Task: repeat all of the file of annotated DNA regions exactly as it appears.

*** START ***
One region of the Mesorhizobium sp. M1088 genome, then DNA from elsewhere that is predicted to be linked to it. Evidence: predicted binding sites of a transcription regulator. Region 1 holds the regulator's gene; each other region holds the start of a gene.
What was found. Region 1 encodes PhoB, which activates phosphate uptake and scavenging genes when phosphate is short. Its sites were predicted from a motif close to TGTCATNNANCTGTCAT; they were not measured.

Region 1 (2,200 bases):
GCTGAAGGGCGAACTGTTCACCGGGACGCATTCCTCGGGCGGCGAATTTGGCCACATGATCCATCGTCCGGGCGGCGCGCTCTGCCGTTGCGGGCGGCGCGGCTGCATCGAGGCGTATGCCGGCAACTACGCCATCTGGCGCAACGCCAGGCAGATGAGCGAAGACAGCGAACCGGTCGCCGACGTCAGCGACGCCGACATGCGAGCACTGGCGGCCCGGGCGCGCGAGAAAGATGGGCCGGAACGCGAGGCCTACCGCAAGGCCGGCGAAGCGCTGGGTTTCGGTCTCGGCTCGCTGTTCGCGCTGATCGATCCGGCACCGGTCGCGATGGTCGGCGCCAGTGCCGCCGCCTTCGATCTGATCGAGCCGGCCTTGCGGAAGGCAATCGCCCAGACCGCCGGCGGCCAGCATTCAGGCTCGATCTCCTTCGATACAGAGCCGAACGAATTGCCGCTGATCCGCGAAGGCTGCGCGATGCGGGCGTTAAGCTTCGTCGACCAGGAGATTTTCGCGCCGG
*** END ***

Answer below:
One region of the Mesorhizobium sp. M1088 genome, then DNA from elsewhere that is predicted to be linked to it. Evidence: predicted binding sites of a transcription regulator. Region 1 holds the regulator's gene; each other region holds the start of a gene.
What was found. Region 1 encodes PhoB, which activates phosphate uptake and scavenging genes when phosphate is short. Its sites were predicted from a motif close to TGTCATNNANCTGTCAT; they were not measured.

Region 1 (2,200 bases):
GCTGAAGGGCGAACTGTTCACCGGGACGCATTCCTCGGGCGGCGAATTTGGCCACATGATCCATCGTCCGGGCGGCGCGCTCTGCCGTTGCGGGCGGCGCGGCTGCATCGAGGCGTATGCCGGCAACTACGCCATCTGGCGCAACGCCAGGCAGATGAGCGAAGACAGCGAACCGGTCGCCGACGTCAGCGACGCCGACATGCGAGCACTGGCGGCCCGGGCGCGCGAGAAAGATGGGCCGGAACGCGAGGCCTACCGCAAGGCCGGCGAAGCGCTGGGTTTCGGTCTCGGCTCGCTGTTCGCGCTGATCGATCCGGCACCGGTCGCGATGGTCGGCGCCAGTGCCGCCGCCTTCGATCTGATCGAGCCGGCCTTGCGGAAGGCAATCGCCCAGACCGCCGGCGGCCAGCATTCAGGCTCGATCTCCTTCGATACAGAGCCGAACGAATTGCCGCTGATCCGCGAAGGCTGCGCGATGCGGGCGTTAAGCTTCGTCGACCAGGAGATTTTCGCGCCGG